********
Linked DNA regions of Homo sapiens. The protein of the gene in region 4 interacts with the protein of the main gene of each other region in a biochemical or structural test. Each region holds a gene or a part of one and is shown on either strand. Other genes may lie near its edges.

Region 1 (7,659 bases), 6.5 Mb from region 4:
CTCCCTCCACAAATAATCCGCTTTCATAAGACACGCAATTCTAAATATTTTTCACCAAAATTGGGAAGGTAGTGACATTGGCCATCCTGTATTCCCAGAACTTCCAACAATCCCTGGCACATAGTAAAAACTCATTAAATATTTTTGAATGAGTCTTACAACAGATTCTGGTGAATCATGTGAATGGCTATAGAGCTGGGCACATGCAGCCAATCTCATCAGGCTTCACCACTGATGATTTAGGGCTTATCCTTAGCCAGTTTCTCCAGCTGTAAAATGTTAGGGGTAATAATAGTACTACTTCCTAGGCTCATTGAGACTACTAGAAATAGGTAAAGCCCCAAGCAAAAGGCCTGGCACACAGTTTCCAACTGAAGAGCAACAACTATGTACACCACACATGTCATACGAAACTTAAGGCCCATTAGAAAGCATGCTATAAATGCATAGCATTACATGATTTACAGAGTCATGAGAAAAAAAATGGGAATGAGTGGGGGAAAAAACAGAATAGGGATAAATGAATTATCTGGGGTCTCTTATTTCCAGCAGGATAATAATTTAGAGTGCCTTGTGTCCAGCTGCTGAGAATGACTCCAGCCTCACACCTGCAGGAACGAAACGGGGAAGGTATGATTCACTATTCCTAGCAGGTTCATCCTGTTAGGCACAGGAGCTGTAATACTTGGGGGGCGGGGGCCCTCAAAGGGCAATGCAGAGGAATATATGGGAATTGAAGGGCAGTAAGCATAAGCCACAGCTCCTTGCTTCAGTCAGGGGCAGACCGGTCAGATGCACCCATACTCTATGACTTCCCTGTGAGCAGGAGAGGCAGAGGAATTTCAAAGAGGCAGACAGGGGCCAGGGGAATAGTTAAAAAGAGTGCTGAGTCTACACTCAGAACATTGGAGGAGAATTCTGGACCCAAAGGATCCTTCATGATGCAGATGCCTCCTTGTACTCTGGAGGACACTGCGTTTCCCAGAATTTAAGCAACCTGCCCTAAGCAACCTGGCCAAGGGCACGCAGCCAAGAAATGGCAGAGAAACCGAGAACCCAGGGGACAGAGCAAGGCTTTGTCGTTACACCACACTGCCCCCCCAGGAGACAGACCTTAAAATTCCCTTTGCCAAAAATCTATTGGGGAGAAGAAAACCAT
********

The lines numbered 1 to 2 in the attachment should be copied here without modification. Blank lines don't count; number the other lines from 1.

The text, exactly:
Linked DNA regions of Homo sapiens. The protein of the gene in region 4 interacts with the protein of the main gene of each other region in a biochemical or structural test. Each region holds a gene or a part of one and is shown on either strand. Other genes may lie near its edges.

Region 1 (7,659 bases), 6.5 Mb from region 4: